The opinion of the court was delivered by: CHARLES R. RICHEY
UNITED STATES DISTRICT JUDGE
On December 19, 1994, prior to the trial of Defendant Kevin D. Mangum, the Court conducted an evidentiary hearing on the Defendant's "Motion to Suppress Tangible Evidence," as well as the Defendant's "Motion for Disclosure of Confidential Informant and Exculpatory Information." On that date, the Defendant also filed a "Motion to Bifurcate Trial or, in the alternative, for Severance of Counts." Moreover, during trial the Defendant filed a "Motion in Limine to Preclude Admissibility of All Statements Allegedly Made by Kevin Mangum as a Violation of Federal Rule of Criminal Procedure 16," and a "Motion Requesting an Evidentiary Hearing on Identity of Informant and Reconsideration of Disclosure." As set forth below, the Court, after holding a hearing, denied the Motion to Suppress and the Motion for Disclosure of Confidential Informant. In addition, the Court granted the Motion to Bifurcate Trial, as hereinafter provided, but denied the Motion in Limine and the Motion Requesting an Evidentiary Hearing on the identity of the informant. This Memorandum Opinion shall constitute the Court's findings of fact and conclusions of law with respect to all of the foregoing motions, as required by Fed. R. Crim. P. 12(e). See United States v. Williams, 293 U.S. App. D.C. 20, 951 F.2d 1287 (D.C. Cir. 1991).
On October 18, 1994, a federal Grand Jury returned an Indictment charging the Defendant with unlawful possession of a firearm by a convicted felon, 18 U.S.C. § 922(g)(1), possession of a firearm with an obliterated, removed, changed and altered serial number, 18 U.S.C. § 922(k), carrying a pistol without a license, 22 D.C.C. § 3204(a), possession of an unregistered firearm, 6 D.C.C. § 2311(a), and possession of unregistered ammunition, 6 D.C.C. § 2361(3). On December 19, 1994, a hearing was held on the Defendant's "Motion to Suppress Tangible Evidence" and his "Motion to Disclose Identity of Confidential Informant and Exculpatory Information." On December 20, 1994, the Defendant proceeded to trial on the ex-felon count only, following a colloquy with the Court regarding the Defendant's "Motion to Bifurcate Trial or, in the alternative, for Severance of Counts." That same day, the jury returned a verdict convicting the Defendant of unlawful possession of a firearm by a convicted felon, in violation of 18 U.S.C. § 922(g)(1).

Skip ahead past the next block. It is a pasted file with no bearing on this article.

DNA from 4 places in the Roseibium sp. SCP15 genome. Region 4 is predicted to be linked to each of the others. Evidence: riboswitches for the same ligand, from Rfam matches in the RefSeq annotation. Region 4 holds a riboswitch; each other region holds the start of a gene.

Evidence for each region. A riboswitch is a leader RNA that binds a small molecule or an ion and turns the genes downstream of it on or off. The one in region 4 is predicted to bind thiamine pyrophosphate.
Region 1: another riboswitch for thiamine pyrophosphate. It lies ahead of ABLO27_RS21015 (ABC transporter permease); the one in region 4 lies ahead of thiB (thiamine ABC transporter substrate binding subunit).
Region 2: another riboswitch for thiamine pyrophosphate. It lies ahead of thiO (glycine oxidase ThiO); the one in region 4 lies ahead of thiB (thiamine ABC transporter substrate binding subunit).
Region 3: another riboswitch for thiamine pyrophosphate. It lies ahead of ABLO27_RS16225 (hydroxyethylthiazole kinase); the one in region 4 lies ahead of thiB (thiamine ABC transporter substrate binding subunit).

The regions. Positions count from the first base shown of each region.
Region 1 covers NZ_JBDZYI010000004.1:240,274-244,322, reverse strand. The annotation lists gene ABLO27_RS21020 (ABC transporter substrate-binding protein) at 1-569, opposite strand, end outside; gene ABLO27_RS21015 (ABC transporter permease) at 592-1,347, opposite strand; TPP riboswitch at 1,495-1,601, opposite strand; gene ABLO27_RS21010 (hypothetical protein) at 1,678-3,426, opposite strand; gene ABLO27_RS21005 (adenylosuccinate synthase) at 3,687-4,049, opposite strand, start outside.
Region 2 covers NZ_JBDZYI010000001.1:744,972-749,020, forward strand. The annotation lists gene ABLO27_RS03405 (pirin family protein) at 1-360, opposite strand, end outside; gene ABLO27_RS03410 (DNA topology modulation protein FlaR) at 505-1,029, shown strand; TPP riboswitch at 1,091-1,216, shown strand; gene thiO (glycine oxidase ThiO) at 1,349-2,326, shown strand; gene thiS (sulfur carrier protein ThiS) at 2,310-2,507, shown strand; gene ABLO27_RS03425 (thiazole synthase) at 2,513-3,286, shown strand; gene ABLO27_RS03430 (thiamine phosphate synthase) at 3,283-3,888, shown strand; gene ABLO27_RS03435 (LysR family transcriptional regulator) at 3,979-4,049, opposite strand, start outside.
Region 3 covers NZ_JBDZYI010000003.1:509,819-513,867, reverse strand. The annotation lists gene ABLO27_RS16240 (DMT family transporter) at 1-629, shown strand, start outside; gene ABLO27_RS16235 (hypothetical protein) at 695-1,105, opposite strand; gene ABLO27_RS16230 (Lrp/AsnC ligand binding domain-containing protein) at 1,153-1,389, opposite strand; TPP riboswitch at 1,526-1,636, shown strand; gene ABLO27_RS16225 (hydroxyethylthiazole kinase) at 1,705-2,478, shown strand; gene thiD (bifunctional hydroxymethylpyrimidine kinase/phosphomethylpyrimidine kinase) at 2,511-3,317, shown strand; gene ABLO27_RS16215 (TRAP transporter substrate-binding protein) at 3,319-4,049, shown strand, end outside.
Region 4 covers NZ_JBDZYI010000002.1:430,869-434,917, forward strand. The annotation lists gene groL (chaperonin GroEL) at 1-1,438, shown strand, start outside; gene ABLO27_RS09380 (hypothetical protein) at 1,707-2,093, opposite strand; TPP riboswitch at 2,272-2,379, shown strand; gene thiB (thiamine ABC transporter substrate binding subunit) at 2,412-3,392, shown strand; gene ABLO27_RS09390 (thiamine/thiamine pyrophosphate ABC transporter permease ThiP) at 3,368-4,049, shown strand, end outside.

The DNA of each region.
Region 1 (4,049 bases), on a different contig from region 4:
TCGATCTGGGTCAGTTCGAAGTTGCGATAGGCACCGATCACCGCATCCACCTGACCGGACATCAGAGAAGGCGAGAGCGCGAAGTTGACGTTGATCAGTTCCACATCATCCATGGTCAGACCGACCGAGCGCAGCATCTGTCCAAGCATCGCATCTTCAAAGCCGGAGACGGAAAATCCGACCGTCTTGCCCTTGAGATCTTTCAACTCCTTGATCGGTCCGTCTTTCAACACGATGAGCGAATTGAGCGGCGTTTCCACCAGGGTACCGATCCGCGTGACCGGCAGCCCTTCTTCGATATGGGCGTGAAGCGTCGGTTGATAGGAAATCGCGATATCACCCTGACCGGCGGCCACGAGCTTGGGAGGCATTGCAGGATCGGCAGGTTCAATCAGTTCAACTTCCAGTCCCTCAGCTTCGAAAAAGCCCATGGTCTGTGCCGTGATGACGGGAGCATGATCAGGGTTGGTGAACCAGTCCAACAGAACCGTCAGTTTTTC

At the pretrial hearing, the Government called two witnesses, officer Leon D. Johnson and Detective Andre Williams, who testified that prior to September 3, 1994, Detective Williams received a tip from a reliable informant advising him that it was the custom of one Kevin Mangum to carry a handgun either on his person or in a backpack to or from work at a barber shop located in the 700 block of H Street, Northeast. According to the informant, the Defendant stored the gun in the backpack during his workday at a barber shop. The informant described the Defendant as a light-skinned male, approximately 6' tall and 200 pounds, with a stocky build, and later provided the police with a photo of the Defendant. The informant further stated that at the end of the day, the Defendant would be picked up by a black Nissan with Virginia license plate number NOL-113. According to Detective Williams, the informant stated that when the Defendant left his workplace, he would have the handgun either on his person or in the backpack.